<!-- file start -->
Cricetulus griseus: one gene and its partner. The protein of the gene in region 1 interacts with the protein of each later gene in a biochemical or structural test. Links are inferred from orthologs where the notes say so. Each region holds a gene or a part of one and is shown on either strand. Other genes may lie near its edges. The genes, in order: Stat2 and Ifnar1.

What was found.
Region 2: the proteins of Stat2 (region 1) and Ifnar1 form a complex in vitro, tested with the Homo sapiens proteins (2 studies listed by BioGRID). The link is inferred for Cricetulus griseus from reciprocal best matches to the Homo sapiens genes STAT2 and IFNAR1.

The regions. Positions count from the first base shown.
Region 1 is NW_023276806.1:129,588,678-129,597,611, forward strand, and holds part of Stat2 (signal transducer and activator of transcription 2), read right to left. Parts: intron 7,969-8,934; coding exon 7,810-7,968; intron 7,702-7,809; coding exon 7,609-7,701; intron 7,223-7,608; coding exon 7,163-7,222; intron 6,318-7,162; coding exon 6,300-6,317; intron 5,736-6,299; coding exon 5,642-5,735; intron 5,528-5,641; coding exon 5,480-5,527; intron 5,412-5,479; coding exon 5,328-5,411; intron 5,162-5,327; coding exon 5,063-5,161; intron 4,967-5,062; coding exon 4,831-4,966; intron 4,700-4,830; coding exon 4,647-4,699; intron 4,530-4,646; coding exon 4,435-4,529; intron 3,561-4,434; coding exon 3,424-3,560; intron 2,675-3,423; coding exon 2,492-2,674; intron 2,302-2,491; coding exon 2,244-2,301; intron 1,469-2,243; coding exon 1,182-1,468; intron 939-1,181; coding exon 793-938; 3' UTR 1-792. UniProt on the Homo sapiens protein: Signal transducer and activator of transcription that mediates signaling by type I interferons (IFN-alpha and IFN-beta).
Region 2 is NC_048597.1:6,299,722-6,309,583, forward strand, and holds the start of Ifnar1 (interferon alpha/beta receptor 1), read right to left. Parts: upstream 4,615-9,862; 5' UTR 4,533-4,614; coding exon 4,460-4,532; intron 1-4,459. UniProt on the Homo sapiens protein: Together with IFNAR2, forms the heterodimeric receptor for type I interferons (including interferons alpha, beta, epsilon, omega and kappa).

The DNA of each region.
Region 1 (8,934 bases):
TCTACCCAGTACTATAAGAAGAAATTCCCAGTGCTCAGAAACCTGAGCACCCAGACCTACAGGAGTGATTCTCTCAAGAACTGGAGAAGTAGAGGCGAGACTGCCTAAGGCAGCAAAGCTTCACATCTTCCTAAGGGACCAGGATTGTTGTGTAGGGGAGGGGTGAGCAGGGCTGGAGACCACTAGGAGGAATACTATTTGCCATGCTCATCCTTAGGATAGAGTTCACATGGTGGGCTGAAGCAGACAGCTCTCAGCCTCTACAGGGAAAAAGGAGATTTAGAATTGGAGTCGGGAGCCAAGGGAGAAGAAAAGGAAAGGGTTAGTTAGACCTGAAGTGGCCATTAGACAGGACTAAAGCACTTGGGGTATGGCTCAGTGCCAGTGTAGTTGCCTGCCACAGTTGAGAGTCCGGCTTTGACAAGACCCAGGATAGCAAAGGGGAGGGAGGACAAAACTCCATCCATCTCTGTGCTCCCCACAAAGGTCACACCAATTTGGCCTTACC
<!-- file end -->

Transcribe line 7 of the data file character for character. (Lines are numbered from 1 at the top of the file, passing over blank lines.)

The DNA of each region.